“Leaders create more leaders.”
Chapter 20 Reflection: What challenges do you face with a coaching staff or lack of coaching staff? How might you see these as opportunities?
Our staff is presumably similar to many high school staffs across the country. We have one head coach per team (Freshman, JV, & Varsity) within our program. Practices typically are scheduled with Freshman going separately, while JV and Varsity share a gym. The challenge with any short staff is the amount of visibility during practices and weariness of a particular roster hearing one coach throughout the entire season. As coaches, we have a tendency to repeat ourselves despite our best efforts to avoid it. A challenge at the high school level is the overlap that can take place in athletics. To be fair, I am an active advocate for multi-sports. However, selfishly my playing days are over and my sole focus is towards our basketball program. So, it can be a challenge when members on the staff also coach another sport, particularly in the fall prior to the start of your season. There can be overlap in culture characteristics. There can be a sense of burn-out from back-to-back seasons (depending on the success).
On the flip side, having so many multi-sport athletes that play in the fall allows coaches from your staff to have an early pulse on future members of the basketball program. There is nothing more revealing than a competitive environment. And there is value for coaches to get an early gauge of how certain athletes are responding to start the school year. Where do they stand academically? Depending on the age, how are they embracing a new role on the team? Certain things that I would not be privy to from an outsiders perspective I can gain insight from having a coach in the locker room.
“What is naturalness bias?”
“Prejudice against people who have achieved by working for it and preference for those who appear to have achieved with natural talent or gifts. Essentially, people think they have value effort, but they don’t. They value and admire what is easy or comes naturally.”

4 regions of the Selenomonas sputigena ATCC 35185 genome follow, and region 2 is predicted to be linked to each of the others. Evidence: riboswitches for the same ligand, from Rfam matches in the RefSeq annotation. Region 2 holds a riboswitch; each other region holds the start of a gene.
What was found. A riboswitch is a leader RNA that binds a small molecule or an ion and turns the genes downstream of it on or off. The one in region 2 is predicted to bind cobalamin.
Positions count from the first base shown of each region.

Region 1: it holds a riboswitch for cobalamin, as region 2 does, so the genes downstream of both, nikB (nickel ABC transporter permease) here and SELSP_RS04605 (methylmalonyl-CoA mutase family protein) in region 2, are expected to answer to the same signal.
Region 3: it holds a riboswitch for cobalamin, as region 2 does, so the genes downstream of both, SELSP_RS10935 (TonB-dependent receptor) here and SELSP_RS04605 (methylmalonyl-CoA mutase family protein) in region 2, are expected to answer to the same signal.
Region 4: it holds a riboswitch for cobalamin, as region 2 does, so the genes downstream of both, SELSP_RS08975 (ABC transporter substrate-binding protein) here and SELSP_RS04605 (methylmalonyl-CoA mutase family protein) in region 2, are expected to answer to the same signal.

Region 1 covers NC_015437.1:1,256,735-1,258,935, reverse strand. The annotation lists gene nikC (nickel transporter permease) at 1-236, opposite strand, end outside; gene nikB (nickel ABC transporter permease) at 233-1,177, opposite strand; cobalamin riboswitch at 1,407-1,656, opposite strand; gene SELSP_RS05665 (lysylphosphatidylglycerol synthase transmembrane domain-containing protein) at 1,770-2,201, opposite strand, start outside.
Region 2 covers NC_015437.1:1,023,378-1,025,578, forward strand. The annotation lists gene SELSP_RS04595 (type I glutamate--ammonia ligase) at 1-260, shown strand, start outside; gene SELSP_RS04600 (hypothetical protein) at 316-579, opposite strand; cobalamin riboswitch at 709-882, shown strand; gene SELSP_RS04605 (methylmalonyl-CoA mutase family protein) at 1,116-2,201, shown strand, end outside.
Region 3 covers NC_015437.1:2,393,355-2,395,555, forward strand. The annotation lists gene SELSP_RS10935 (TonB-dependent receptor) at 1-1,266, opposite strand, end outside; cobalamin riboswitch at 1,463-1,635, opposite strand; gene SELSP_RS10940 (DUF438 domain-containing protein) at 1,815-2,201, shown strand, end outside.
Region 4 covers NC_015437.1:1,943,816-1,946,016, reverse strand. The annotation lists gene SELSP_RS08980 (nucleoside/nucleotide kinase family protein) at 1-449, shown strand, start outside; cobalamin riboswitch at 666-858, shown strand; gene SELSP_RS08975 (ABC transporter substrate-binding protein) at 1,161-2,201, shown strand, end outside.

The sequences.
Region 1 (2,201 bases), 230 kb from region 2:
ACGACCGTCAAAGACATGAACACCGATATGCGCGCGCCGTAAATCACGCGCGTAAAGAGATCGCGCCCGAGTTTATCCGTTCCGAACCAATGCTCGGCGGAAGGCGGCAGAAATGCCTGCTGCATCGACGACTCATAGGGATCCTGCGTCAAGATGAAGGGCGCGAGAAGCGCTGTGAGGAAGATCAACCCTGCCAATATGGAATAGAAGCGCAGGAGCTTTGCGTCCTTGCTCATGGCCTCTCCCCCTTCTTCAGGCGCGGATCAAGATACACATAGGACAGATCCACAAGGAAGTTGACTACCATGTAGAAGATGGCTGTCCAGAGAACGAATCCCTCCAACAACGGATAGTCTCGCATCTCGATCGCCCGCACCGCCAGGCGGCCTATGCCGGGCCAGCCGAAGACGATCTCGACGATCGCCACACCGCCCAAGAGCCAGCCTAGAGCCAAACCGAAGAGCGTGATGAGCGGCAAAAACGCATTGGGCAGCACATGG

Chapter 21 Reflection: How have you selected players in the past? Are your values reflected in the players you choose?
Our tryouts are typically a 2-day process that encompasses evaluation on skill, conditioning, and competitive response. Following evaluation of on-the-court performance, our staff will have a discussion of program fit based on academic, character, and commitment. Have all of our decisions met our core values for what we intend to identify as a program? Not as well as I would have intended. We have had kids within our programs that we have embraced that were a “work-in-progress” from a character standpoint, a commitment standpoint, and academic standpoint.
Subjectively, I would like to think we haven’t compromised our culture by inviting a student-athlete to be a part of our program despite some red flags. However, as a coach, I feel that I am in a position to enable an opportunity of learning experiences for kids intending to commit for improvement. Unfortunately, I have learned from having some kids on the roster that later confirm my initial apprehensions correct. And I have had others that I doubted turn a corner to make a significant step in the right direction. I don’t know that there is a right decision one way or the other. I do know that our decisions on staff are always prioritized with the best interests of the student-athletes within our program. Previous experiences are simply indications of still figuring out the right methodology.
“It’s one thing to say we value something or to believe in mindset, but sitting here and facing this decision and then having to live according to that truth is a whole other thing.”
Chapter 22 Reflection: How can you implement a “selection process” to test your team’s mindset while bringing them together and strengthening commitment to the team?
The challenge is to consistency and authenticity while being demanding to the extent that you know it prepares them for any situation. My selection process has been relatively the same each and every year. We have a limited amount of time prior to the first actual game of the season, so tryouts provide little time to waste on merely testing the basics. There is actual implementation on day one of tryouts, and this in itself is a litmus test for the aptitude of athletes and potential retention moving forward. Where we could look to improve is creating an environment that challenges mental fatigue more that reveals true responses during times of struggle. Like, I had said, in effort to remain authentic in style I refrain from simply implementing conditioning just to see people run. So, our practices have to be strenuous in nature to produce adversity for the staff to evaluate. The objective is to have a uniform try-out that gives an equitable opportunity for athletes to showcase their fit for the program that upon final decision our roster felt strengthened by affirmation of selection.
As far as the “selection process” for leadership roles or representation of our core values as a program, they have been the same each year. If you had a chance to read my perspective on qualifying captains, then you will know where I stand on the value I place on labeling any student-athlete a captain versus depicting them as leaders. Leadership is a character trait developed over time. Recognized as a leader is earned.
“A trophy in and of itself means nothing. You all want to earn a championship, not be given one. See, it is not about the destination, but about the journey – the experience.”